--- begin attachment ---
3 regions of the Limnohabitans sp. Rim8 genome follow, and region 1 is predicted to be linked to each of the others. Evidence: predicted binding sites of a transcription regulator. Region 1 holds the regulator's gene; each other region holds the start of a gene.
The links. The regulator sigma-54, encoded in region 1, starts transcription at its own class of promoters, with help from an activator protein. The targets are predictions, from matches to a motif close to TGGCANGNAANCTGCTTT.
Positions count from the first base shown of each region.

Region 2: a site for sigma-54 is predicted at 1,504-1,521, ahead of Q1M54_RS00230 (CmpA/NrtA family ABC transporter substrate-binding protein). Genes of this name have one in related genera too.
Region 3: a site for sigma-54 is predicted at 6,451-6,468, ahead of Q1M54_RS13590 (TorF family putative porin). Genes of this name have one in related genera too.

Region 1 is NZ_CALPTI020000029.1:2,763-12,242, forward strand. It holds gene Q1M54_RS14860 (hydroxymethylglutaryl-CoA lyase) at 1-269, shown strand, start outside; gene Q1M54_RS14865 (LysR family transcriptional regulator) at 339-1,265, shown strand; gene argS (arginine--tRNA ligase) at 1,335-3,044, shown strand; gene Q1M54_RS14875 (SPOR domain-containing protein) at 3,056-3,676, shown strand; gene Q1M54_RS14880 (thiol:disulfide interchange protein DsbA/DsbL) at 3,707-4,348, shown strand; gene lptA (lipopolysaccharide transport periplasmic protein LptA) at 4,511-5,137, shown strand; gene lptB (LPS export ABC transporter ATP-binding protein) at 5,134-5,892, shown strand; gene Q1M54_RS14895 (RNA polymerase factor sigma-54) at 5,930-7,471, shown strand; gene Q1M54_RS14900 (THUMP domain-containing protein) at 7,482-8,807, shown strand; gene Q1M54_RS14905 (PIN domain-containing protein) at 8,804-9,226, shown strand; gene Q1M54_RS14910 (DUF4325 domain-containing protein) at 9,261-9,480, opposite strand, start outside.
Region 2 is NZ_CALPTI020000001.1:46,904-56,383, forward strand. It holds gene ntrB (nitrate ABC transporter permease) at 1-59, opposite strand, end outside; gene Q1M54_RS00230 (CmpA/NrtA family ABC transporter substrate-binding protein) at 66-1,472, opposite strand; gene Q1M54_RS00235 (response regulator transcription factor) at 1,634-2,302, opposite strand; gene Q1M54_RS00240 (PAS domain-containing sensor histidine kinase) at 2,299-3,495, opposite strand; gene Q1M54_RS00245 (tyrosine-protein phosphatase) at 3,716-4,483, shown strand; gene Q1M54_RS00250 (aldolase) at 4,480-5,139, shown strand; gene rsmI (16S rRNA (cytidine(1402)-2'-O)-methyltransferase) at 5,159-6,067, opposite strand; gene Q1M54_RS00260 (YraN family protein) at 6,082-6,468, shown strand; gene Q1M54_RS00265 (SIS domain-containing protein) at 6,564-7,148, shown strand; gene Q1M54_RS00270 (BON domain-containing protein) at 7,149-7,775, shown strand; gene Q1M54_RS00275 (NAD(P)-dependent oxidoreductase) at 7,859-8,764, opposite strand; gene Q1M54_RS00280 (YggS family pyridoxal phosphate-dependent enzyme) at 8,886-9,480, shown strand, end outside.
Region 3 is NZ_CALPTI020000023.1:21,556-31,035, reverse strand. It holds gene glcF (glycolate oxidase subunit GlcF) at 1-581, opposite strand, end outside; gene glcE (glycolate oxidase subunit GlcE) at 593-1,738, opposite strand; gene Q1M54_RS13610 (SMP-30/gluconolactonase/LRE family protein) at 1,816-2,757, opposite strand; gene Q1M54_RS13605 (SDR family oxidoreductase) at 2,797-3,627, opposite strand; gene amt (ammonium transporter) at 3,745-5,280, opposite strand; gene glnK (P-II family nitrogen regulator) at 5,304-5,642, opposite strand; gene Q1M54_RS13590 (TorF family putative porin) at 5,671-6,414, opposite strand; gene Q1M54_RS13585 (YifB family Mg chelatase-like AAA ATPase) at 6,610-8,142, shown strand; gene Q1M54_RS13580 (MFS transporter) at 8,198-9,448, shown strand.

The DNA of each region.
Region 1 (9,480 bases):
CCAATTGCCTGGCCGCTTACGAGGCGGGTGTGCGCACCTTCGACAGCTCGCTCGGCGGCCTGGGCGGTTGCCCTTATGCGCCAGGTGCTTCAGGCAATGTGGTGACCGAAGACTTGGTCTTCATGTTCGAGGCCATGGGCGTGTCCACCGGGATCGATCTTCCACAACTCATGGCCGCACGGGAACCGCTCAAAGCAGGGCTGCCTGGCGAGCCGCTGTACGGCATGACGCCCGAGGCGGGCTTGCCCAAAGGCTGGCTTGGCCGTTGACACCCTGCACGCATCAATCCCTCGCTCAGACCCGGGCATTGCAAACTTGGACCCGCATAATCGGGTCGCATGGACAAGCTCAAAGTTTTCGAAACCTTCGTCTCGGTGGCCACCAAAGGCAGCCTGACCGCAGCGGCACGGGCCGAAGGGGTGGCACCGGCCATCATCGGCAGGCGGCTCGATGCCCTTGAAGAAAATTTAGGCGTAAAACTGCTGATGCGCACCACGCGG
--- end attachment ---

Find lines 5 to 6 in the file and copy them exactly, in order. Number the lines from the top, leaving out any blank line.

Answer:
Region 3: a site for sigma-54 is predicted at 6,451-6,468, ahead of Q1M54_RS13590 (TorF family putative porin). Genes of this name have one in related genera too.

Region 1 is NZ_CALPTI020000029.1:2,763-12,242, forward strand. It holds gene Q1M54_RS14860 (hydroxymethylglutaryl-CoA lyase) at 1-269, shown strand, start outside; gene Q1M54_RS14865 (LysR family transcriptional regulator) at 339-1,265, shown strand; gene argS (arginine--tRNA ligase) at 1,335-3,044, shown strand; gene Q1M54_RS14875 (SPOR domain-containing protein) at 3,056-3,676, shown strand; gene Q1M54_RS14880 (thiol:disulfide interchange protein DsbA/DsbL) at 3,707-4,348, shown strand; gene lptA (lipopolysaccharide transport periplasmic protein LptA) at 4,511-5,137, shown strand; gene lptB (LPS export ABC transporter ATP-binding protein) at 5,134-5,892, shown strand; gene Q1M54_RS14895 (RNA polymerase factor sigma-54) at 5,930-7,471, shown strand; gene Q1M54_RS14900 (THUMP domain-containing protein) at 7,482-8,807, shown strand; gene Q1M54_RS14905 (PIN domain-containing protein) at 8,804-9,226, shown strand; gene Q1M54_RS14910 (DUF4325 domain-containing protein) at 9,261-9,480, opposite strand, start outside.